Choosing an insulation product for your home is something you'll literally have to live with for a long time. But when you compare Cel-Pak to the alternatives, it's an easy choice.
"Money's no object." Have you ever used that phrase when you were building a new home or renovating your current home? We didn't think so, and neither do most people, so let's get something out of the way up front:
But here's what you really need to know. Cellulose insulation, while it costs a bit more when you install it, is going to save you more money every year on energy costs. But don't take our word for it.
The University of Colorado School of Architecture and Planning1 built two identical buildings to compare fiber glass insulation with cellulose insulation. They concluded, "The cellulose insulation alone tightened Building A approximately 38% more than fiber glass tightened Building B."
A tight building means less air infiltration or leakage. What did that mean in terms of energy savings? "The cellulose building used a total of 315.75 Kwh…This represents more than a 22% difference in energy usage." Due to other factors in the study, they also said, "…these relative percentages of heat loss when cellulose is used compared to the use of fiber glass may be on the low side."2 Which means the energy savings from the cellulose insulation may well have been even better than they measured.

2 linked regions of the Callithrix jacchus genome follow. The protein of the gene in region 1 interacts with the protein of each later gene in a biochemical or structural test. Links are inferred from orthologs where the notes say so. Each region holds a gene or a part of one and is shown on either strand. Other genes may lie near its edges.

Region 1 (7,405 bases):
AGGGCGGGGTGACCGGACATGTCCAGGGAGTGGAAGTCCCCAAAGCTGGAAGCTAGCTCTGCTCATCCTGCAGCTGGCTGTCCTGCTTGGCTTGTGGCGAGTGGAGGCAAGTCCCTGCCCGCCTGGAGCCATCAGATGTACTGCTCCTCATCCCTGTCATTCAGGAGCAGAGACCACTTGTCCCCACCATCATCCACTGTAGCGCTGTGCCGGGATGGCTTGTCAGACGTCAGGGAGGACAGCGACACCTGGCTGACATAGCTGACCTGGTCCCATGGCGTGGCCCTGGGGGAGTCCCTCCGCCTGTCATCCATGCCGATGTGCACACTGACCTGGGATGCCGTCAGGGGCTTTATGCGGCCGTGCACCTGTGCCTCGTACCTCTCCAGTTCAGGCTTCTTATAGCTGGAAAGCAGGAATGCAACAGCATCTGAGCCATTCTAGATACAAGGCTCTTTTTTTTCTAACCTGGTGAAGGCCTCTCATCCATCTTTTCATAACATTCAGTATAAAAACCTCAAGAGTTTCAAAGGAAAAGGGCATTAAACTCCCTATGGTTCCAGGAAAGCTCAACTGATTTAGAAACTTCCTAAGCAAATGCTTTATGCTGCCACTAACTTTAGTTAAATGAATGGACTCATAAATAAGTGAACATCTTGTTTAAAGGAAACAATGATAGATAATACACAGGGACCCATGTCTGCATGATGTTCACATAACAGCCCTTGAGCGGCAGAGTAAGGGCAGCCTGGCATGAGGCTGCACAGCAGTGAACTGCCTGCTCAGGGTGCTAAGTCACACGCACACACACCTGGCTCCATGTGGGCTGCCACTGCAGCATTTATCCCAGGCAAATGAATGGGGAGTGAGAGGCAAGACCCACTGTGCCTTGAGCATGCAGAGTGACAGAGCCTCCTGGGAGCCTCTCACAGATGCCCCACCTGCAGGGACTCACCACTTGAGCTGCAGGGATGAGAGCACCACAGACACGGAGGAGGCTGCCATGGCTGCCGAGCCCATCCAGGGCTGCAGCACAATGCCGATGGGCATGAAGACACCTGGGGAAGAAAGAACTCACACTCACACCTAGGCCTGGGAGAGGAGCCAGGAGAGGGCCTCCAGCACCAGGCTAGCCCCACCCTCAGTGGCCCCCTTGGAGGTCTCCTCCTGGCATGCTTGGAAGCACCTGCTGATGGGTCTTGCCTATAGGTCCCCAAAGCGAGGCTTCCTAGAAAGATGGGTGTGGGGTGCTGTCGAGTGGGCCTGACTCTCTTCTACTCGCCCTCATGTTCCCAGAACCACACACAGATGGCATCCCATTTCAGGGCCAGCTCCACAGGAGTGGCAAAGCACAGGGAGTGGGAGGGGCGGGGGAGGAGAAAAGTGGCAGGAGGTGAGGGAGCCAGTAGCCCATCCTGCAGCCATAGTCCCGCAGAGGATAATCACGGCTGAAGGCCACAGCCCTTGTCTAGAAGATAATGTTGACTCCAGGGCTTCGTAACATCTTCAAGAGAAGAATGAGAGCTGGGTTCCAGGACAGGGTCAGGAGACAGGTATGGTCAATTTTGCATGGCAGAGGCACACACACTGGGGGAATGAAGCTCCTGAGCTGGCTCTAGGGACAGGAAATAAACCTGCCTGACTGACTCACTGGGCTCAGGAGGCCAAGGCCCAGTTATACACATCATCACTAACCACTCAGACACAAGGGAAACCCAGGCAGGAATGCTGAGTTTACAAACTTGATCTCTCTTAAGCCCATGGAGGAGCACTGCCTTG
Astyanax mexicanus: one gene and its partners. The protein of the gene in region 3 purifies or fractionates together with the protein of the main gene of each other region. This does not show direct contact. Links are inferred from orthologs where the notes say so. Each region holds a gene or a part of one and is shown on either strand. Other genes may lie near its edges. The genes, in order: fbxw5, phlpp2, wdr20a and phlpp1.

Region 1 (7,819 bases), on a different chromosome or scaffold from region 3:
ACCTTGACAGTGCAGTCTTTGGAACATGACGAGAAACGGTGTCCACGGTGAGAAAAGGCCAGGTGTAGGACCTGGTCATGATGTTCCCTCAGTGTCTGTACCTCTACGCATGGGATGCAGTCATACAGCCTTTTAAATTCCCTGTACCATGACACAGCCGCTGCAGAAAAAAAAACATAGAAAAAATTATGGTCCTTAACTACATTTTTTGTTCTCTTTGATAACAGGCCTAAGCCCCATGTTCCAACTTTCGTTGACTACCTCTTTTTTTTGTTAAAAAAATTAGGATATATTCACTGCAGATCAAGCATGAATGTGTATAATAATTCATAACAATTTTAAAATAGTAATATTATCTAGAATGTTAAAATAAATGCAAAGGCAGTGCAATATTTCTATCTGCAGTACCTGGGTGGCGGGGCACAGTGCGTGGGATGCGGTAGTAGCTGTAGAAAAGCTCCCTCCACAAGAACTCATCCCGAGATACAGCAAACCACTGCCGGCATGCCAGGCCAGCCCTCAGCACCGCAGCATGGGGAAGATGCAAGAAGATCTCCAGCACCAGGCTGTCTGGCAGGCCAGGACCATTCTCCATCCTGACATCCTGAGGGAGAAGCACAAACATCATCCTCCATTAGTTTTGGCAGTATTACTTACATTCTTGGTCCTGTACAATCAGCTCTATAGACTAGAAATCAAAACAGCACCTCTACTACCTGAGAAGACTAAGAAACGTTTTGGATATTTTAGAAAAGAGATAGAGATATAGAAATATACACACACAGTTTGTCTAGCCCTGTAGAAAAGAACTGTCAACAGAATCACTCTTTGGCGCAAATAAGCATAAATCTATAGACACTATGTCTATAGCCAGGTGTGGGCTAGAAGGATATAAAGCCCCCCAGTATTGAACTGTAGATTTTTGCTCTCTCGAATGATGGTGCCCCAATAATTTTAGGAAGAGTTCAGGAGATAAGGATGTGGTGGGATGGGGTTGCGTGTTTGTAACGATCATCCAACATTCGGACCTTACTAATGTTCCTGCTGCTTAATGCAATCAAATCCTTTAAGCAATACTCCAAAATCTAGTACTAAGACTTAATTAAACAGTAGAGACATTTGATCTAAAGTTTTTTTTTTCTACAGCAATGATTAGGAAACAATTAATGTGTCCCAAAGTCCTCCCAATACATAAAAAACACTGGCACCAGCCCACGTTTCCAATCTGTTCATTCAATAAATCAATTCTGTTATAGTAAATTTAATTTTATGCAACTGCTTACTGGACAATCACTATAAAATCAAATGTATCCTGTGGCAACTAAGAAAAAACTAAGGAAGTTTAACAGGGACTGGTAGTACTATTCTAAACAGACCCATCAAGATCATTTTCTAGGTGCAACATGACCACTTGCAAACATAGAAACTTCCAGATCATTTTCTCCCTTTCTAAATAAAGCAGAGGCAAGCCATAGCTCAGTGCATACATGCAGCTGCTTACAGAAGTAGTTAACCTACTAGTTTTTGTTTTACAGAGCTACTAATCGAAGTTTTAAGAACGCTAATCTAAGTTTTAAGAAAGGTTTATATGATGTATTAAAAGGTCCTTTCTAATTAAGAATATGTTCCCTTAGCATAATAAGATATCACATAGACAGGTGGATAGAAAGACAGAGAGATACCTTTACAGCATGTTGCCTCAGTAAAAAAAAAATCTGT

As you'll see in our FTC required footnote, savings vary. And while higher R-values do, indeed, mean higher insulating values, R-Value doesn't measure the effects of air infiltration on insulation performance. So shouldn't you choose the insulation that does a better job of preventing air infiltration? Take a look at our handy Insulation Savings Calculator to help you with your decision.1Fiber Glass vs. Cellulose Installed Performance, Soontorn Boonyartikarn, Arch. D., and Scott R. Spiezle, M. Arch, University of Colorado Graduate School of Architecture, 1990
2Savings vary. Find out why in the seller's fact sheet on R-values. Higher R-values mean greater insulating power.
<< 1 2 >>